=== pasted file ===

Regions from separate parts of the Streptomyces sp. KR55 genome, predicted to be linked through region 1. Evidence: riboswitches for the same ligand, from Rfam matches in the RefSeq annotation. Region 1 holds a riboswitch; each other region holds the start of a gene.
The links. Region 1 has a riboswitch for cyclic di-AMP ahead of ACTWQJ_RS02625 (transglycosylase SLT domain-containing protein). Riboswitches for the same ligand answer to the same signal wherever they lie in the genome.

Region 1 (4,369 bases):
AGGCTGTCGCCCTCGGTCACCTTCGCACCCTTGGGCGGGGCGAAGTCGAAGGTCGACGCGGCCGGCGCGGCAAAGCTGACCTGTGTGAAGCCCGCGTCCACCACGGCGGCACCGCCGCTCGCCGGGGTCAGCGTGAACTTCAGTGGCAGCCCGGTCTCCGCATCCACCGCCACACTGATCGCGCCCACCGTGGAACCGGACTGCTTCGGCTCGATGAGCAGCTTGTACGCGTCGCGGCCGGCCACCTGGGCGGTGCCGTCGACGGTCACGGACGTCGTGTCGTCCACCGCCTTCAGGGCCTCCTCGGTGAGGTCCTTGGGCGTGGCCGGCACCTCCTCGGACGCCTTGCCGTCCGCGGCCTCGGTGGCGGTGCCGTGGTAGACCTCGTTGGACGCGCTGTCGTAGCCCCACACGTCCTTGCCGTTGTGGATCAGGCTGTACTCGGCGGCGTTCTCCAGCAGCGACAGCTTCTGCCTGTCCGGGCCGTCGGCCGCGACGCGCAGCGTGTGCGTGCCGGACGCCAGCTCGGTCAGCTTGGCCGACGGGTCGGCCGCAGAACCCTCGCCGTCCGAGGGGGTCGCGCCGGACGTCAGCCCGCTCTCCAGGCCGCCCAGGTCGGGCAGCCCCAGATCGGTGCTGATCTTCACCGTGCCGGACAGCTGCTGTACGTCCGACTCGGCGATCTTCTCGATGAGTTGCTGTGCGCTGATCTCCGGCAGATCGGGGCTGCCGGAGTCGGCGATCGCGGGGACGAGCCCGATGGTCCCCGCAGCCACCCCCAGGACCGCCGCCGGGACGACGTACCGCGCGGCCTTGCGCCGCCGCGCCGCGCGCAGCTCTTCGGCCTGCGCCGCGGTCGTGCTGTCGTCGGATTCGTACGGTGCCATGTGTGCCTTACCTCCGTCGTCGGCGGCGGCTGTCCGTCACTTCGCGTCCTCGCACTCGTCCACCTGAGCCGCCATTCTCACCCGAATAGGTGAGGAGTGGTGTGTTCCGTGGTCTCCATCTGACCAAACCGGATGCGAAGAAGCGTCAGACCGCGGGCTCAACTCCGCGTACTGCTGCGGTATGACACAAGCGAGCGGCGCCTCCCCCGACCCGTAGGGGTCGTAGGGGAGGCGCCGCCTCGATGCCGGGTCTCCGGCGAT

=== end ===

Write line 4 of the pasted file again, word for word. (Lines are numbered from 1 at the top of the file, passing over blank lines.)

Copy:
AGGCTGTCGCCCTCGGTCACCTTCGCACCCTTGGGCGGGGCGAAGTCGAAGGTCGACGCGGCCGGCGCGGCAAAGCTGACCTGTGTGAAGCCCGCGTCCACCACGGCGGCACCGCCGCTCGCCGGGGTCAGCGTGAACTTCAGTGGCAGCCCGGTCTCCGCATCCACCGCCACACTGATCGCGCCCACCGTGGAACCGGACTGCTTCGGCTCGATGAGCAGCTTGTACGCGTCGCGGCCGGCCACCTGGGCGGTGCCGTCGACGGTCACGGACGTCGTGTCGTCCACCGCCTTCAGGGCCTCCTCGGTGAGGTCCTTGGGCGTGGCCGGCACCTCCTCGGACGCCTTGCCGTCCGCGGCCTCGGTGGCGGTGCCGTGGTAGACCTCGTTGGACGCGCTGTCGTAGCCCCACACGTCCTTGCCGTTGTGGATCAGGCTGTACTCGGCGGCGTTCTCCAGCAGCGACAGCTTCTGCCTGTCCGGGCCGTCGGCCGCGACGCGCAGCGTGTGCGTGCCGGACGCCAGCTCGGTCAGCTTGGCCGACGGGTCGGCCGCAGAACCCTCGCCGTCCGAGGGGGTCGCGCCGGACGTCAGCCCGCTCTCCAGGCCGCCCAGGTCGGGCAGCCCCAGATCGGTGCTGATCTTCACCGTGCCGGACAGCTGCTGTACGTCCGACTCGGCGATCTTCTCGATGAGTTGCTGTGCGCTGATCTCCGGCAGATCGGGGCTGCCGGAGTCGGCGATCGCGGGGACGAGCCCGATGGTCCCCGCAGCCACCCCCAGGACCGCCGCCGGGACGACGTACCGCGCGGCCTTGCGCCGCCGCGCCGCGCGCAGCTCTTCGGCCTGCGCCGCGGTCGTGCTGTCGTCGGATTCGTACGGTGCCATGTGTGCCTTACCTCCGTCGTCGGCGGCGGCTGTCCGTCACTTCGCGTCCTCGCACTCGTCCACCTGAGCCGCCATTCTCACCCGAATAGGTGAGGAGTGGTGTGTTCCGTGGTCTCCATCTGACCAAACCGGATGCGAAGAAGCGTCAGACCGCGGGCTCAACTCCGCGTACTGCTGCGGTATGACACAAGCGAGCGGCGCCTCCCCCGACCCGTAGGGGTCGTAGGGGAGGCGCCGCCTCGATGCCGGGTCTCCGGCGAT